Thank you JO, that is a beginning!
Getting the outer cylinder(s) on the same drawing would make it more complete.
All functions are more or less interwoven; how they interact depends on chosen proportions, selected flow areas, etc.
What is now clearly seen, is the very short nozzles; they will keep the succing returngas flow streaking on the cylinder plate and making it glowing hot around the nozzles, this is going to the WK system needing very heavy cooling by fins on the outside!
If you want to avoid this, make the nozzles 1,5 – 2" long to avoid the return succing streams burning the cylinder plate.
This has of course consequences on the process cone’s diameter. All the cone proportions will change.
If you want to go on with the same hearth cylinder, the cone volume gets smaller, the gasproduction will be lower, you will need smaler fuel bits…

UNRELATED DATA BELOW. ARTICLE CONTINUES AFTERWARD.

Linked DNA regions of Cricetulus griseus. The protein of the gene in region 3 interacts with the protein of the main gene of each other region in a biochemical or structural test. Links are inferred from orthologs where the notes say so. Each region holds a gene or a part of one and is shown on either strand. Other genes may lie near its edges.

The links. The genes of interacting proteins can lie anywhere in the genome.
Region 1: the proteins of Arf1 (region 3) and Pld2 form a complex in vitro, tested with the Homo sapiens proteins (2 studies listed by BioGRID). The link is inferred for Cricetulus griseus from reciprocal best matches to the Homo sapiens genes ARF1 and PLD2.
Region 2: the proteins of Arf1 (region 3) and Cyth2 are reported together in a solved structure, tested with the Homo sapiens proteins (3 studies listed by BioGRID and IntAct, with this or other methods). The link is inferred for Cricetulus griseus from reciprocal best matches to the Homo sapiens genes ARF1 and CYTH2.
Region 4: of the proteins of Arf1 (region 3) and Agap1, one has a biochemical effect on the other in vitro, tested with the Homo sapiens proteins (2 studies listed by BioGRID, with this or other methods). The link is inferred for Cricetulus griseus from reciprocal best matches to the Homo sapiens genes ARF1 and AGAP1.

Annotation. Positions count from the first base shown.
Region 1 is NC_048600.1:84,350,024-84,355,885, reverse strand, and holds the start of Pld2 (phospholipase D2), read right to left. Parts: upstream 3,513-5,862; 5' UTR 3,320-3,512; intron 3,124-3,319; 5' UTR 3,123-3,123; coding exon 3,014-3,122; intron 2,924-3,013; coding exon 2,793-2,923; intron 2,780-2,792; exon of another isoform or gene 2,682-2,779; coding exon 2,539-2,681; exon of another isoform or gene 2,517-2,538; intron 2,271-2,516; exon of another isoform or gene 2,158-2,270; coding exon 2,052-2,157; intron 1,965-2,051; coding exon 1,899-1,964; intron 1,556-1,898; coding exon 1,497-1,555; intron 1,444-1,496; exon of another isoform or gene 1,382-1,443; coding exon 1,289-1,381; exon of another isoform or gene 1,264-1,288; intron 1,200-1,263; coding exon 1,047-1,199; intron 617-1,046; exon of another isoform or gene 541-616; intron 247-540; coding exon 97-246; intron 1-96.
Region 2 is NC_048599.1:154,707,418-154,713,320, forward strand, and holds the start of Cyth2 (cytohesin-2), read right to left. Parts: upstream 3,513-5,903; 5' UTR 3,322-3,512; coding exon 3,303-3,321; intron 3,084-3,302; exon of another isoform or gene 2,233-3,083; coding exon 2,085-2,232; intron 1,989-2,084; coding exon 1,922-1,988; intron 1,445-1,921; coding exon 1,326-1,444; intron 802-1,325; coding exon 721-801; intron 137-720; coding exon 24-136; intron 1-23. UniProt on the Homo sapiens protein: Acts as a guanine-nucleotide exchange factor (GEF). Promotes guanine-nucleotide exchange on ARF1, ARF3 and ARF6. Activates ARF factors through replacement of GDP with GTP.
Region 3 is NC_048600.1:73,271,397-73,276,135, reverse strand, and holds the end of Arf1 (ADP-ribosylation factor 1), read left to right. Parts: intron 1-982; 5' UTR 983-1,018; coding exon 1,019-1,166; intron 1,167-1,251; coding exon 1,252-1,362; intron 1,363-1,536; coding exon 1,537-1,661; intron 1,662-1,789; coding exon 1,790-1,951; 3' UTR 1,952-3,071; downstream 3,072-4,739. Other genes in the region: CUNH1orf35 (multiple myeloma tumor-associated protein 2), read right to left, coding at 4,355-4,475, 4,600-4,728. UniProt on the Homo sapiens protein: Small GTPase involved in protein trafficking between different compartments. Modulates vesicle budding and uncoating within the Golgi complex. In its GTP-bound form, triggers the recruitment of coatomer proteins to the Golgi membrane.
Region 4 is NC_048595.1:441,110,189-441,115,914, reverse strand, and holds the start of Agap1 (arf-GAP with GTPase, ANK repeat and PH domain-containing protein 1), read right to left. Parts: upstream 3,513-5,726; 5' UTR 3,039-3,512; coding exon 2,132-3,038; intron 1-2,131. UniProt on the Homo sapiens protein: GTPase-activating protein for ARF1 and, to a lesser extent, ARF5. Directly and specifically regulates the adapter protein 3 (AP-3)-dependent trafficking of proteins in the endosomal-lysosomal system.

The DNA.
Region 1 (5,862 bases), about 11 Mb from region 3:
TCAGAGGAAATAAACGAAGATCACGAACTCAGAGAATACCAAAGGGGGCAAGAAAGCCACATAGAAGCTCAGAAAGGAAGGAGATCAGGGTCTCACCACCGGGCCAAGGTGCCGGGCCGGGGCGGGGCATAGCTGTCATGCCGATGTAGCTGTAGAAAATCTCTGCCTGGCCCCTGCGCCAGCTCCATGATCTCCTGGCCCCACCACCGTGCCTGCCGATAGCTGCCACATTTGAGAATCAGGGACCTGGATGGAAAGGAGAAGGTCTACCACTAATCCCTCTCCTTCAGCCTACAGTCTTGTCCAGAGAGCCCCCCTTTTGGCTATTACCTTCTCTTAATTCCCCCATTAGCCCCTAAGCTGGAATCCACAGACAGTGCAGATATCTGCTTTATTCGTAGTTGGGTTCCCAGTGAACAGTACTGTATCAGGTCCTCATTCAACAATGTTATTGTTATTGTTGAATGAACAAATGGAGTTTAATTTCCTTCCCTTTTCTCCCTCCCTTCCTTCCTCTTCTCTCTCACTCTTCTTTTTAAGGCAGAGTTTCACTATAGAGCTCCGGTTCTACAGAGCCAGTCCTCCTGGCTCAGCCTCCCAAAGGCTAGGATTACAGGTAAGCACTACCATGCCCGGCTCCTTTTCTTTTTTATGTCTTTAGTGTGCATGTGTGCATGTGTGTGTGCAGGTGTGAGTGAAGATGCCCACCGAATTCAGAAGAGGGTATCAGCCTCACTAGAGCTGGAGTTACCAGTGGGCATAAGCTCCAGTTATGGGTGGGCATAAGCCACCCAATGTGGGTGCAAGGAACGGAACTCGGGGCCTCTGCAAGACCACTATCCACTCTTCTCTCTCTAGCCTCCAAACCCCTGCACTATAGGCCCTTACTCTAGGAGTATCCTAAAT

This all tells that a gasgenerator has to be constructed from the internal process volume outwards — not starting with the metal holding it!
As others have stated, the construction starts with a GOAL, the measuring follows that goal with established rules…
Otherwise it will be more or less “build and burn” or “build and smoke”.
The rules are to keep the construction within those extreams.
To continue on the so far effort, weld 3/4" SS nuts on the
outside of the hearth cylinder.
Screw (whole length outside threaded) nipples (soft iron) in them.
On the inner ends of the nipples, weld nozzle tips (smooth bored SS nuts).
Then make decreasing diameter upside-down L- profile rings to trim the restriction.
Make the reduction tube’s lower end hoistable, or then make the restriction rings pilable to decrease the process cone height…
Otherwise, restart it all…
The reduction tube seems to be unnecessary high; it may clogg…
If you study “GENGAS”, you will find the ratio between gas production per second and active cone volume in liters; for busses and big trucks.
From 11% down to 4% for lawn movers, etc…
Fuel bit size goes accordingly!